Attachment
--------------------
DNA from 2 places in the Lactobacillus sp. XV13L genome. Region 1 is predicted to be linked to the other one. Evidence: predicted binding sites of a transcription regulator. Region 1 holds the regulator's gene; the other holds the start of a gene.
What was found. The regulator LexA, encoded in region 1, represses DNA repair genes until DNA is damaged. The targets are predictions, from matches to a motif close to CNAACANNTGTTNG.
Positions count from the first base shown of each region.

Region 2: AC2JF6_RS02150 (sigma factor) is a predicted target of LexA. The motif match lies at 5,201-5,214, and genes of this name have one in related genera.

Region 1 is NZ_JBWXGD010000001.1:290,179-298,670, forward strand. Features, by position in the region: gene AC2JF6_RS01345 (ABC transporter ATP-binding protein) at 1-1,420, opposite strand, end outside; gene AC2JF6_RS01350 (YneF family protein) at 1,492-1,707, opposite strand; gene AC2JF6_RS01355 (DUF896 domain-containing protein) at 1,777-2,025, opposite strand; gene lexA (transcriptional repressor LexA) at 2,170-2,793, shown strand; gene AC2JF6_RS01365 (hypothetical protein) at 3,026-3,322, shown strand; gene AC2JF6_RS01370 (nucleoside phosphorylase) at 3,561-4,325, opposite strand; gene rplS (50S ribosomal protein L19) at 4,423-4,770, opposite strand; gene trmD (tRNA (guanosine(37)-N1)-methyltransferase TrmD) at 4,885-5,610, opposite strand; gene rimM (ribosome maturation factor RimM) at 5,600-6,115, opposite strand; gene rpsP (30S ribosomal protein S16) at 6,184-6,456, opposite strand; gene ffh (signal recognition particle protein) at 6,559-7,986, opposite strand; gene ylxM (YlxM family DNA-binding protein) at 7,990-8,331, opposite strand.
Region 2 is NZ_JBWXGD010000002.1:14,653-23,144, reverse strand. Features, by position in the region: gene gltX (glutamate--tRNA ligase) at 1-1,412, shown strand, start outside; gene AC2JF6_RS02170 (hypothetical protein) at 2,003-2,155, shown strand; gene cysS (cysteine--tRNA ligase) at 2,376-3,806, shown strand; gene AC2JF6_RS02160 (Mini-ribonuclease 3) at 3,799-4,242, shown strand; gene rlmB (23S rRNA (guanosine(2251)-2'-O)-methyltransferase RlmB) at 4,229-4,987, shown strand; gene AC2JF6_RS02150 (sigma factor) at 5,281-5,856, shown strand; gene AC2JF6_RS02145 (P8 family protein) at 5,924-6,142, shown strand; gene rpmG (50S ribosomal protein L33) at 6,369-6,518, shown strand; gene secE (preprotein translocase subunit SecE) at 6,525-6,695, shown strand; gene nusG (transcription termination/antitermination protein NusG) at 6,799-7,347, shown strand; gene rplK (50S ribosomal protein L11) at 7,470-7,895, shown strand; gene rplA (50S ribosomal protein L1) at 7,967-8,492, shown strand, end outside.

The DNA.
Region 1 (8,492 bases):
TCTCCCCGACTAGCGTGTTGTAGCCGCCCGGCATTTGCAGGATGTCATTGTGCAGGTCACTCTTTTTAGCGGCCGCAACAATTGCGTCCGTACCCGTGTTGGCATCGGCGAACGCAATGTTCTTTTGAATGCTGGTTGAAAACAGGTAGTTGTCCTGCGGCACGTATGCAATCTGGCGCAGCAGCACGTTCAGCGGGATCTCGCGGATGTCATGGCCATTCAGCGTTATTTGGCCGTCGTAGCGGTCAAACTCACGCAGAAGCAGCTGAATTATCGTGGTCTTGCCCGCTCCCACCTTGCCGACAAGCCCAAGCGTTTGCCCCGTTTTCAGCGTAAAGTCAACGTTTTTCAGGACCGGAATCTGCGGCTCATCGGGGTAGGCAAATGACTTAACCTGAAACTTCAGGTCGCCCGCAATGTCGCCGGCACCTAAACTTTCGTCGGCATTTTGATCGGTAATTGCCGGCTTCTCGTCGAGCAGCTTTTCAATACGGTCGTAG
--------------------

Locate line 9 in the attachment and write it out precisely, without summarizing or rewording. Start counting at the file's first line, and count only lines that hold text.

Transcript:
TCTCCCCGACTAGCGTGTTGTAGCCGCCCGGCATTTGCAGGATGTCATTGTGCAGGTCACTCTTTTTAGCGGCCGCAACAATTGCGTCCGTACCCGTGTTGGCATCGGCGAACGCAATGTTCTTTTGAATGCTGGTTGAAAACAGGTAGTTGTCCTGCGGCACGTATGCAATCTGGCGCAGCAGCACGTTCAGCGGGATCTCGCGGATGTCATGGCCATTCAGCGTTATTTGGCCGTCGTAGCGGTCAAACTCACGCAGAAGCAGCTGAATTATCGTGGTCTTGCCCGCTCCCACCTTGCCGACAAGCCCAAGCGTTTGCCCCGTTTTCAGCGTAAAGTCAACGTTTTTCAGGACCGGAATCTGCGGCTCATCGGGGTAGGCAAATGACTTAACCTGAAACTTCAGGTCGCCCGCAATGTCGCCGGCACCTAAACTTTCGTCGGCATTTTGATCGGTAATTGCCGGCTTCTCGTCGAGCAGCTTTTCAATACGGTCGTAG